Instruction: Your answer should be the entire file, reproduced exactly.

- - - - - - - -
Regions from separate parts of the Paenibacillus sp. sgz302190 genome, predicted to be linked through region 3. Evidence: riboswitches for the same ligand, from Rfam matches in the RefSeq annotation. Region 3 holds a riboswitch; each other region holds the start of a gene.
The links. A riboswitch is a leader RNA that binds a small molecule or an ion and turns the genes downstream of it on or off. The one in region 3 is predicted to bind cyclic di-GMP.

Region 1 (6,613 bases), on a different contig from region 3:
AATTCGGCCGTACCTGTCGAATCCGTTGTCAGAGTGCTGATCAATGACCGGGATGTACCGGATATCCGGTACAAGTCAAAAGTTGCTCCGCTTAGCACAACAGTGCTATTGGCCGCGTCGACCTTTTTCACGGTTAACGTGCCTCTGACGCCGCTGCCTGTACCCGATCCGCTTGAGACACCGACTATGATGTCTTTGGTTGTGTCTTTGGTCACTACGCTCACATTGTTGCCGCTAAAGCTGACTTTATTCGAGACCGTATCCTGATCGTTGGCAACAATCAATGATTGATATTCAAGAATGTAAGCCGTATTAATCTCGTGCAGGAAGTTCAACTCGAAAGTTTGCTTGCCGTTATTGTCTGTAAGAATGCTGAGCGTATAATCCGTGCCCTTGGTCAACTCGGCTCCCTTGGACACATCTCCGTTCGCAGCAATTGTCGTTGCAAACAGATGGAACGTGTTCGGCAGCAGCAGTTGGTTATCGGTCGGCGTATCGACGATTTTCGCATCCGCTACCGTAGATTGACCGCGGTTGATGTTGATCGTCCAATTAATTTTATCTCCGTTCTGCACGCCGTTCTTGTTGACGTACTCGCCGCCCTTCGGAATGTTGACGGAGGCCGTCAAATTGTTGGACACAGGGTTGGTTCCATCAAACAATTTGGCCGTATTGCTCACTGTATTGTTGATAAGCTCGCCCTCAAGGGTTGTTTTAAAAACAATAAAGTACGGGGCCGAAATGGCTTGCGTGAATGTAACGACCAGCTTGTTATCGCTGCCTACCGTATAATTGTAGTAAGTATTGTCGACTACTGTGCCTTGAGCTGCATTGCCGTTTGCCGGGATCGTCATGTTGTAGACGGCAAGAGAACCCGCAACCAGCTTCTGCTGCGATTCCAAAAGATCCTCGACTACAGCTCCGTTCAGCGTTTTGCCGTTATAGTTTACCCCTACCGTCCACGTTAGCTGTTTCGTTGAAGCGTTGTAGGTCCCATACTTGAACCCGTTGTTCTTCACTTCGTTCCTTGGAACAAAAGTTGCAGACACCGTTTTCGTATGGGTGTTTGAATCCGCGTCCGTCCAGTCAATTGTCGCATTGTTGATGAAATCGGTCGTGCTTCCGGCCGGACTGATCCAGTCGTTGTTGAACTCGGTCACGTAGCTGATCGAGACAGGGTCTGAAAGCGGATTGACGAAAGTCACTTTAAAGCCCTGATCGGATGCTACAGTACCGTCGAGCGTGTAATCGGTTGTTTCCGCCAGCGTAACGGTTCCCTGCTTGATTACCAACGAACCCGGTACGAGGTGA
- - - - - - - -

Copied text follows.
Regions from separate parts of the Paenibacillus sp. sgz302190 genome, predicted to be linked through region 3. Evidence: riboswitches for the same ligand, from Rfam matches in the RefSeq annotation. Region 3 holds a riboswitch; each other region holds the start of a gene.
The links. A riboswitch is a leader RNA that binds a small molecule or an ion and turns the genes downstream of it on or off. The one in region 3 is predicted to bind cyclic di-GMP.

Region 1 (6,613 bases), on a different contig from region 3:
AATTCGGCCGTACCTGTCGAATCCGTTGTCAGAGTGCTGATCAATGACCGGGATGTACCGGATATCCGGTACAAGTCAAAAGTTGCTCCGCTTAGCACAACAGTGCTATTGGCCGCGTCGACCTTTTTCACGGTTAACGTGCCTCTGACGCCGCTGCCTGTACCCGATCCGCTTGAGACACCGACTATGATGTCTTTGGTTGTGTCTTTGGTCACTACGCTCACATTGTTGCCGCTAAAGCTGACTTTATTCGAGACCGTATCCTGATCGTTGGCAACAATCAATGATTGATATTCAAGAATGTAAGCCGTATTAATCTCGTGCAGGAAGTTCAACTCGAAAGTTTGCTTGCCGTTATTGTCTGTAAGAATGCTGAGCGTATAATCCGTGCCCTTGGTCAACTCGGCTCCCTTGGACACATCTCCGTTCGCAGCAATTGTCGTTGCAAACAGATGGAACGTGTTCGGCAGCAGCAGTTGGTTATCGGTCGGCGTATCGACGATTTTCGCATCCGCTACCGTAGATTGACCGCGGTTGATGTTGATCGTCCAATTAATTTTATCTCCGTTCTGCACGCCGTTCTTGTTGACGTACTCGCCGCCCTTCGGAATGTTGACGGAGGCCGTCAAATTGTTGGACACAGGGTTGGTTCCATCAAACAATTTGGCCGTATTGCTCACTGTATTGTTGATAAGCTCGCCCTCAAGGGTTGTTTTAAAAACAATAAAGTACGGGGCCGAAATGGCTTGCGTGAATGTAACGACCAGCTTGTTATCGCTGCCTACCGTATAATTGTAGTAAGTATTGTCGACTACTGTGCCTTGAGCTGCATTGCCGTTTGCCGGGATCGTCATGTTGTAGACGGCAAGAGAACCCGCAACCAGCTTCTGCTGCGATTCCAAAAGATCCTCGACTACAGCTCCGTTCAGCGTTTTGCCGTTATAGTTTACCCCTACCGTCCACGTTAGCTGTTTCGTTGAAGCGTTGTAGGTCCCATACTTGAACCCGTTGTTCTTCACTTCGTTCCTTGGAACAAAAGTTGCAGACACCGTTTTCGTATGGGTGTTTGAATCCGCGTCCGTCCAGTCAATTGTCGCATTGTTGATGAAATCGGTCGTGCTTCCGGCCGGACTGATCCAGTCGTTGTTGAACTCGGTCACGTAGCTGATCGAGACAGGGTCTGAAAGCGGATTGACGAAAGTCACTTTAAAGCCCTGATCGGATGCTACAGTACCGTCGAGCGTGTAATCGGTTGTTTCCGCCAGCGTAACGGTTCCCTGCTTGATTACCAACGAACCCGGTACGAGGTGA